Geek Revolt

Battlefield 3 Review

Revealed back in February, Battlefield 3 has had one exciting year. From E3 showings to the “Fault Line” video series, EA and DICE have been putting on the pressure to release a game deserving of the “Game of the Year” title and possibility dethroning Call of Duty. But we are not here to talk about all that, but rather to talk specifically about Battlefield 3 and whether or not it is worth your time. The answer is yes.

Battlefield 3 starts it strong with a high, action packed single player. With a campaign completion time of five hours, it is quite average. Much like Bad Company 2, DICE has you running around in all sorts of environments from the deserts of Iraq to the streets of Paris. DICE also gives you several hands-on experiences with vehicles such as a tank and fighter jet. The sound in Frostbite 2.0 is unparalleled. DICE actually takes their time to go out and record real life situations, weapons, tanks, jets, you name it. They recorded a very nice soundtrack that captures the key moments of the single player almost perfectly to keep you on your toes.

Without giving too much away, the story follows SSgt. Blackburn, who is being interrogated by what seems to be CIA agents. They want the truth regarding the People’s Liberation and Resistance (PLR) and their leaders. More importantly, they want details regarding a couple of nukes that Blackburn and his squad found during one of his missions in Iraq. This is a very action packed experience that showcase the beautiful Frostbite 2.0 engine as well as the amazing sound that DICE puts a lot of hard work into.

While single player will give you something to do when you are bored, the main highlight of any Battlefield game is the multiplayer and Battlefield 3 is no different. The game ships with 9 maps (unless you preordered for Back to Karkand) and 5 game modes which are playable on all maps. Three game modes are ones we have seen before: Conquest, Rush, and Squad Rush; but we have two new ones joining the fray as well: Team Deathmatch and Squad Deathmatch. The game supports up to 64 players on the PC and 32 players on consoles.

DICE switched things up a little bit in regards to classes. We have four classes in this iteration: Assault, Engineer, Support, and Recon. The Assault is gaining the ability to heal and revive people, which was the Medic’s role in Bad Company 2. The Engineer is virtually the same as before, with an emphasis on destroying vehicles. The Support is your light machine gun user who can now deploy out ammo crates. The Recon is exactly the same as he always has been from what I can tell.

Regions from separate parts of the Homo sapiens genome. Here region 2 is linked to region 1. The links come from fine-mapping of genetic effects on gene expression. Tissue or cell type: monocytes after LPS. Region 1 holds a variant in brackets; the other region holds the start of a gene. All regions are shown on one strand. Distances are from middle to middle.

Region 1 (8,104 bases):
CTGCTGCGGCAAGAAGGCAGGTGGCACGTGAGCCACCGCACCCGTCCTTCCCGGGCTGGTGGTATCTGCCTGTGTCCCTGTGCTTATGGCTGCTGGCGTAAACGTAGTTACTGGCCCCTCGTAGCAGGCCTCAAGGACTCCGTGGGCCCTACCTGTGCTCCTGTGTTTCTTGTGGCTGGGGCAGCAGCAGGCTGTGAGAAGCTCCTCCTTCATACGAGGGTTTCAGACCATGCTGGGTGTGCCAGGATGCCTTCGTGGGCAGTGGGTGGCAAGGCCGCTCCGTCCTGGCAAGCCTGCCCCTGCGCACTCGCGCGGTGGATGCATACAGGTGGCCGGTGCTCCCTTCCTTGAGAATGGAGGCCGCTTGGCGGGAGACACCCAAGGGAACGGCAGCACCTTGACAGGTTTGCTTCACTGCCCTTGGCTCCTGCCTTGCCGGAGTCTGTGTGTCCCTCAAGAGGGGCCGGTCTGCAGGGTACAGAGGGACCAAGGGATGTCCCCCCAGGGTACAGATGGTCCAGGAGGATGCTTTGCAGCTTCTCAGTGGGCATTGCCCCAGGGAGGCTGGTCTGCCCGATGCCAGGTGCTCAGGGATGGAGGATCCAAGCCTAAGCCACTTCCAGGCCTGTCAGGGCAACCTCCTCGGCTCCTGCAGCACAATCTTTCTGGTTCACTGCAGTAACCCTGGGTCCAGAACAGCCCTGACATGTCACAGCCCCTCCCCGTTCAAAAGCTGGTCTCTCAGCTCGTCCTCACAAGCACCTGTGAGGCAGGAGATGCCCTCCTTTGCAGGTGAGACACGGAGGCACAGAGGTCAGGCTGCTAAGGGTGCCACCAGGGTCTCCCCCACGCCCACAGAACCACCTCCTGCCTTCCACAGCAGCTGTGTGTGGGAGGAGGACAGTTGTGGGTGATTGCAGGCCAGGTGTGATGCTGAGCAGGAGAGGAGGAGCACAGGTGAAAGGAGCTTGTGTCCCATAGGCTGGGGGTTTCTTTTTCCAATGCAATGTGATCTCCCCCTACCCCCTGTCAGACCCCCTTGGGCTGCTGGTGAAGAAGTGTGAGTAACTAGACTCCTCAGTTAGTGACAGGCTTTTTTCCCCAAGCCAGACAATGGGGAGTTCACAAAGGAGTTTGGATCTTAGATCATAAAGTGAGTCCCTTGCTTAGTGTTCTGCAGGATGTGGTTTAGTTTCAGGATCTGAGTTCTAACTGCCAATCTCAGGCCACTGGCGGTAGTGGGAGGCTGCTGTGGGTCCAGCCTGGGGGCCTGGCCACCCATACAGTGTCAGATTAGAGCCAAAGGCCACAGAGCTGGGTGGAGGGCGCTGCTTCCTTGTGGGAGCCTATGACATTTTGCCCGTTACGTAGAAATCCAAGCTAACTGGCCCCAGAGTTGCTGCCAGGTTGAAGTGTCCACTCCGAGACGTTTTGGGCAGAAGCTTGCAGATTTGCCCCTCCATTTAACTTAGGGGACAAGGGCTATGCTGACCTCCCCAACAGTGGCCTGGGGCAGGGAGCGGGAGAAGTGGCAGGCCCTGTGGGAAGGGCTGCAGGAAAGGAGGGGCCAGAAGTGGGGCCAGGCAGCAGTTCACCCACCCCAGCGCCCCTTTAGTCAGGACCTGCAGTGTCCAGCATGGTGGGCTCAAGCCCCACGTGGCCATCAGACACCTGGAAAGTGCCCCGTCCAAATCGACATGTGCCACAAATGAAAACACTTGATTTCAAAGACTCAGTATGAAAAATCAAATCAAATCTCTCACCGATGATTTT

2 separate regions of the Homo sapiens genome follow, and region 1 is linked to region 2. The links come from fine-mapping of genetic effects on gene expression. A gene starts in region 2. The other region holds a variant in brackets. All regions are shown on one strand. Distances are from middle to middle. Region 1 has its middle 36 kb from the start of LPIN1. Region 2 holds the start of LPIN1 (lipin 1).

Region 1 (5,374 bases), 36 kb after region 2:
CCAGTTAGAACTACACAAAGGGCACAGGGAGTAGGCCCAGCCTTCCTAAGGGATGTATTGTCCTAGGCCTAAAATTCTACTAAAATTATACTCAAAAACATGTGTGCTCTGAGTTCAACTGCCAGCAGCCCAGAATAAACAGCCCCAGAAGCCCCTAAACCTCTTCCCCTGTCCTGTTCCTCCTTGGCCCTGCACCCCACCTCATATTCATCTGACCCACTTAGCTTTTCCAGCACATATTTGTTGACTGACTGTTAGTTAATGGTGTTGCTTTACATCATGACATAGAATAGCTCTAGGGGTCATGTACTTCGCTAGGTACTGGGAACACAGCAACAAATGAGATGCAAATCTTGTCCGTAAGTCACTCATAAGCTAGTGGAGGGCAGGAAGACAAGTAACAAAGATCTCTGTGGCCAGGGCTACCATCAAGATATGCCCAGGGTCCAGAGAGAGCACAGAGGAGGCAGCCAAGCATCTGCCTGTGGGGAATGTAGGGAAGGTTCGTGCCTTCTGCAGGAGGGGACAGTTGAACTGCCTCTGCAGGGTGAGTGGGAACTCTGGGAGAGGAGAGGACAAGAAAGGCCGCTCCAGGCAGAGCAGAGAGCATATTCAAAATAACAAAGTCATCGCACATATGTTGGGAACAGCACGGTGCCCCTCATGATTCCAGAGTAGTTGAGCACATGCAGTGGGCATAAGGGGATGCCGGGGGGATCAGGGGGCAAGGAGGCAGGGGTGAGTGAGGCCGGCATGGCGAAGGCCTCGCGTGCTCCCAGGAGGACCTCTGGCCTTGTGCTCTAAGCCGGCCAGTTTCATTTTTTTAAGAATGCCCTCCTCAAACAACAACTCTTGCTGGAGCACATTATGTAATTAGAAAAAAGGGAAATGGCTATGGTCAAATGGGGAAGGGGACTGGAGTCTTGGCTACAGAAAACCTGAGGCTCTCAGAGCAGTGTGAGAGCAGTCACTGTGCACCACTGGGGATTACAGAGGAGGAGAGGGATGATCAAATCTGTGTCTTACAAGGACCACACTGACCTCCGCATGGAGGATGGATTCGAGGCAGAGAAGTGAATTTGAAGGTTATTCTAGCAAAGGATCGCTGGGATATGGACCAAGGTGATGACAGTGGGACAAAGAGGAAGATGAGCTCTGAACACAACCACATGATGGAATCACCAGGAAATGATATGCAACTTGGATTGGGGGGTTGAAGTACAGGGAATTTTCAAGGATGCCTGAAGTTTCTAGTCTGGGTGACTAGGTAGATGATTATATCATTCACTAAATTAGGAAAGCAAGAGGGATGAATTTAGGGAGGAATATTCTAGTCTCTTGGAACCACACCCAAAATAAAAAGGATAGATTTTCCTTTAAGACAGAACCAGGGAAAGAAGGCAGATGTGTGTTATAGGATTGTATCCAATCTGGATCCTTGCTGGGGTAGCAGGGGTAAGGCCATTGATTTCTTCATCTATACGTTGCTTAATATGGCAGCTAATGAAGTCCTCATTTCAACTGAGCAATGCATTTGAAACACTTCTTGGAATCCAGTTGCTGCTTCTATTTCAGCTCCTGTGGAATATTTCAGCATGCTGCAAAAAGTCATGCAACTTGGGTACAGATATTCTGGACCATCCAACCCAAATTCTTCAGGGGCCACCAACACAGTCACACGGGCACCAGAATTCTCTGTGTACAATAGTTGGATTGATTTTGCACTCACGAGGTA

Gameplay for Battlefield 3 is almost identical to Bad Company 2, but with some slight altercations. It has the feeling of being slightly faster paced, but still slow enough to still be tactful. It is still no where near Call of Duty in terms of pacing, so for those of you wondering about that, there is your answer. There isn’t much more to say about the gameplay to be honest, it is a FPS and your purpose in this game is to play the objective and support your team. Remember that, play the objective, your KDR means nothing.

Graphics have undoubtedly become one of the staple points of reviews nowadays and Battlefield 3 is beautiful. Frostbite 2.0 can easily be classified as a next-gen engine for the types of visuals it can produce. The console users would be wise to install the included HD Texture Pack, or else your game will NOT look half as good as you would like. PC users might have to grab a new video card to be able to run this one on max, the demands needed for a game like this are very high with the new smoke effects, lighting, and textures that make this game beautiful.

Battlefield 3 is definitely worth picking up. DICE put a lot of hard work into this game, and it shows. The graphics, sounds, multiplayer, and even single player are extraordinary experiences that most gamers would find enjoyable. The only downside to all of this is the forceful inclusion of Origin and Battlelog. Both of these services feel as if they do not belong. Origin is EA’s way for combating Steam (which is why Battlefield 3 is missing on Steam). Battlelog is essentially the server browser and stat tracker removed from the actual game itself. While they aren’t exactly bad, they definitely should have been thought over a little longer before decisions were made. All in all, this game IS worth your time and a worthy contender for Game of the Year.

I would also like to add that my buddies set up a Battlefield server for the PC. It is 64 players and you can find it here assuming you have access to Battlelog.

Disclaimer: I purchased this game on day one for the PC. I am running the game on its highest settings and I played through the single player and multiplayer portions for several hours before writing the review. This review is as unbiased as I could make it and it is the expressed opinions of only myself. If you have any opinions, please feel free to comment, and try to be mindful of others and avoid fanboyisms.

I am a student at Missouri State University and I am studying Computer Information Systems. I am all about gaming, movies, music, anime, manga, and technology. I am a big computer geek who loves to write about the things I care about. Feel free to contact me at bryan@geekrevolt.com for anything.